“The economic situation hasn’t affected us at all. We have approximately doubled our sales revenue year on year for the past five years, and we haven’t had any issues selling ads.”

The strength of blinkx, Suranga freely admits, is the enthusiasm of the people who work for it. Recently, he drew them together for what he called “a technology summit” at a venue in Austin, Texas, for two days of activities, dominated by programming. “The idea was we’d start some programming in teams, about 12 noon, and finish at 7pm, but two of the teams got into it so much they carried on until 10pm, and one was still going at 3 in the morning. When you work with people like that, you can’t help but get excited about what you’re doing.”

Cambridge and San Francisco are very similar in breeding that kind of talent, he says.

“Both places are great examples of where everything worked online very early on. I remember when I was in Cambridge in 2001, there were very active social communities doing things like rating businesses, creating directories and so on, which didn’t exist in cities five or six times Cambridge’s size. It’s because in Cambridge you have a very high density of people who get it, and who are interested in it, and not just younger people. Older people do too. It’s a fallacy to say they don’t get technology. They just don’t find the technology itself very interesting, but rather what they can do with it. You may not know how microprocessors work, the way the people at ARM do, but you don’t have to understand that to contact your grandchild by email. There’s been a revolution in business in the past 10 years. Back then a lot of the focus was on technology itself, and now it’s on using technology to give people some new experience. It depends on technology, but it’s not about technology. A good example is Facebook. There’s great technology behind it, but it’s basically a very simple concept, and very human. You don’t need to know how it works, you just know it’s something useful, something you want to do.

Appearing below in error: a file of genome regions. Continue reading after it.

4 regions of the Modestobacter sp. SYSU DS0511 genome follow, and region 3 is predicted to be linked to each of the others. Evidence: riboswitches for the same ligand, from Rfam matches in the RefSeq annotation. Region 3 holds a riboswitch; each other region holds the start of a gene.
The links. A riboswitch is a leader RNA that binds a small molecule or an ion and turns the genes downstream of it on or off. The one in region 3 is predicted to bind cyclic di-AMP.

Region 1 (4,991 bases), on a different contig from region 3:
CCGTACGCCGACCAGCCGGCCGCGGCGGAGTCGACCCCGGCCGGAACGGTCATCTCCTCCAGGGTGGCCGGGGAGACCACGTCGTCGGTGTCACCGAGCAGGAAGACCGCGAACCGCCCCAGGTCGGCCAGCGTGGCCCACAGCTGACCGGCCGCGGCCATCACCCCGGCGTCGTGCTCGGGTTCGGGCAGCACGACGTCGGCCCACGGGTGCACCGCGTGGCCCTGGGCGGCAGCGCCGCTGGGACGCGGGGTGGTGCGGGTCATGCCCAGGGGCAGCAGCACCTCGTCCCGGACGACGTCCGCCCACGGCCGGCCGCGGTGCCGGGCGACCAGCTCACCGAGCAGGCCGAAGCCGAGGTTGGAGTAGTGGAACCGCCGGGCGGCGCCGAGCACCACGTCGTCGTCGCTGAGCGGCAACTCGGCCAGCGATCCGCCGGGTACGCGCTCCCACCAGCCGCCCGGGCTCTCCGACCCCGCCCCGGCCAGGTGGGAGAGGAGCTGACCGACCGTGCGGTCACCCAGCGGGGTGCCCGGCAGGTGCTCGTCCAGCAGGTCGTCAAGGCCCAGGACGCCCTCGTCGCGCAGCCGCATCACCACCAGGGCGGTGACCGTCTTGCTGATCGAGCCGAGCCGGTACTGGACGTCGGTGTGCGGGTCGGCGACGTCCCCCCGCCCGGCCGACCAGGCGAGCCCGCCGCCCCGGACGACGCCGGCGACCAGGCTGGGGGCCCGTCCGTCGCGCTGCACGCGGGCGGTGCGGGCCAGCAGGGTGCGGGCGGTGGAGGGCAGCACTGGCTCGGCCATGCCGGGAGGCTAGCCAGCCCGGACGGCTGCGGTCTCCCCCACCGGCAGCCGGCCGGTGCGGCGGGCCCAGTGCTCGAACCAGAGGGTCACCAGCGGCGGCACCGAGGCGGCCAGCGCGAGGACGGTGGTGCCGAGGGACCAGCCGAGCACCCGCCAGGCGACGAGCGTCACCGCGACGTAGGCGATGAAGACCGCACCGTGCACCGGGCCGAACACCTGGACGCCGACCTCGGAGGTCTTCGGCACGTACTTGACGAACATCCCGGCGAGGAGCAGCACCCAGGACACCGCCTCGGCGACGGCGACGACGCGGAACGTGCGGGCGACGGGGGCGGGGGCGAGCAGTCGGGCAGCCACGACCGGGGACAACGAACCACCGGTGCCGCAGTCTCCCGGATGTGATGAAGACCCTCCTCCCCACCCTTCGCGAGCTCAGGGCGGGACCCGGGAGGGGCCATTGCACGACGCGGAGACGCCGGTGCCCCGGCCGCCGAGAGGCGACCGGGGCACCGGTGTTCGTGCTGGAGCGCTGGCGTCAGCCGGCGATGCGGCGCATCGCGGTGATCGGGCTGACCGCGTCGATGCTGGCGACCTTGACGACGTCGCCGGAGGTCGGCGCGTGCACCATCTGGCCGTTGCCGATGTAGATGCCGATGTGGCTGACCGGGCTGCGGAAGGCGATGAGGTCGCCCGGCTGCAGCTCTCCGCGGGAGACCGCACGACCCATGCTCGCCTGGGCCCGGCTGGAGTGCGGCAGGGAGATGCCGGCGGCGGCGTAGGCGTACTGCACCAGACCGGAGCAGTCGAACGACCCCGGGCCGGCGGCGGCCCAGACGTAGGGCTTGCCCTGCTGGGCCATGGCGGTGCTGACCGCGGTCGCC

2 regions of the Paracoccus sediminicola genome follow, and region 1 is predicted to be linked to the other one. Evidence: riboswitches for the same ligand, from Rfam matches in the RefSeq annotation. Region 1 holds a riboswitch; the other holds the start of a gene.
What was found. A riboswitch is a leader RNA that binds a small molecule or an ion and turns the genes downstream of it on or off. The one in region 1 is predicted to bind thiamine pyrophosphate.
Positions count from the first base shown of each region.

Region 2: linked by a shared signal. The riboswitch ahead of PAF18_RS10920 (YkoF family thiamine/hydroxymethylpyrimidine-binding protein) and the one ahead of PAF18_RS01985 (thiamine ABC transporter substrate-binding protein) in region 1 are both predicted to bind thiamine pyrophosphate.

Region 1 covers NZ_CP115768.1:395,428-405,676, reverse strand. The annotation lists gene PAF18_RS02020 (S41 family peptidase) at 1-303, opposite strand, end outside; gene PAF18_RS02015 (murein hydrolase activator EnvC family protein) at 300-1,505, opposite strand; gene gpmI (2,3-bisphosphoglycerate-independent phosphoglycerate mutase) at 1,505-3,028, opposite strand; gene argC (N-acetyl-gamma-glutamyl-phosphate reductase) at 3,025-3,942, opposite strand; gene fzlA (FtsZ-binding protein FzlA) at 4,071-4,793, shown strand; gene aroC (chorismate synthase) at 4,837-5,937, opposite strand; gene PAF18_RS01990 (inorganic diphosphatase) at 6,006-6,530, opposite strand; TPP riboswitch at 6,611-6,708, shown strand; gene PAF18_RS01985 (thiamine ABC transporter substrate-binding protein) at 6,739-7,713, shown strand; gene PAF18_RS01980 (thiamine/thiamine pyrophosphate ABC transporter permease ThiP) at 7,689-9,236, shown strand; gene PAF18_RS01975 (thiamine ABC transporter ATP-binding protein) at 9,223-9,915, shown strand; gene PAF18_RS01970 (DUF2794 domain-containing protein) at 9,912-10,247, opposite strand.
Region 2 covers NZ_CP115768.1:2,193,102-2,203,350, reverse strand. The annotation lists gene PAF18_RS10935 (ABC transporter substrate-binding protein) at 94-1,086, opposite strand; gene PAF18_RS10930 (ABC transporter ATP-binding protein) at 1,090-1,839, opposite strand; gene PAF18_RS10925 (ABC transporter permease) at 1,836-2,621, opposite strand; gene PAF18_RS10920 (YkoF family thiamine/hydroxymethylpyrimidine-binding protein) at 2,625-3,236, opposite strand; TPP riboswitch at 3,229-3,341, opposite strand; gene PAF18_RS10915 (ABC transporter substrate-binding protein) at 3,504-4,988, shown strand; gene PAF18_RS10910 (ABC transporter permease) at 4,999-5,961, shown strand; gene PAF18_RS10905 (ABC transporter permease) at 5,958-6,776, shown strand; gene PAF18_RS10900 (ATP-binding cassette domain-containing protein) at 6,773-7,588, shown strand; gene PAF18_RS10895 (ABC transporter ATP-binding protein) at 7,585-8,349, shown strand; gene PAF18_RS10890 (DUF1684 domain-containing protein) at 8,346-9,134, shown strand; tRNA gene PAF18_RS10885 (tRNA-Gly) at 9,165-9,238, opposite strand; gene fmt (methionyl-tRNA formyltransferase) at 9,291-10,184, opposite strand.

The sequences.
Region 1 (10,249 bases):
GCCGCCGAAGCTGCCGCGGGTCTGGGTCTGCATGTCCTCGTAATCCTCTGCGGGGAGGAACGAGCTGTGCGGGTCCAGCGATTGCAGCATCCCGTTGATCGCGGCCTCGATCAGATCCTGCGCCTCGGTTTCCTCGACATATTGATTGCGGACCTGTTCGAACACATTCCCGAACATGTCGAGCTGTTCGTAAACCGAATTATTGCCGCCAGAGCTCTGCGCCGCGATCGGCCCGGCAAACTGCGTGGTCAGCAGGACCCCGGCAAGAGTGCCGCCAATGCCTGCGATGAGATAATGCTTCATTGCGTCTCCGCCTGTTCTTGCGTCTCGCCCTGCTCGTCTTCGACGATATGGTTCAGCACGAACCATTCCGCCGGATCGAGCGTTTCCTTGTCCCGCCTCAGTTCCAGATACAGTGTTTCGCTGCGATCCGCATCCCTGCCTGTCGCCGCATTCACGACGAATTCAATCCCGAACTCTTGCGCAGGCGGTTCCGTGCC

“The huge flotation of Facebook shows how difficult it is going to be getting accurate valuations on those sort of companies. The market didn’t really know what Facebook was worth. But from the perspective of the company itself, they pretty much had to go public. The senior team there probably would have been happy to stay as a private company, but the reality was that the investors who had poured in so much money in the early days were ready to see a return, an exit. And once you’ve decided to do an IPO you might as well raise as much money as you can. The banks that helped Facebook do that are now hurting – but they knew what they were in for, they’re grown-ups.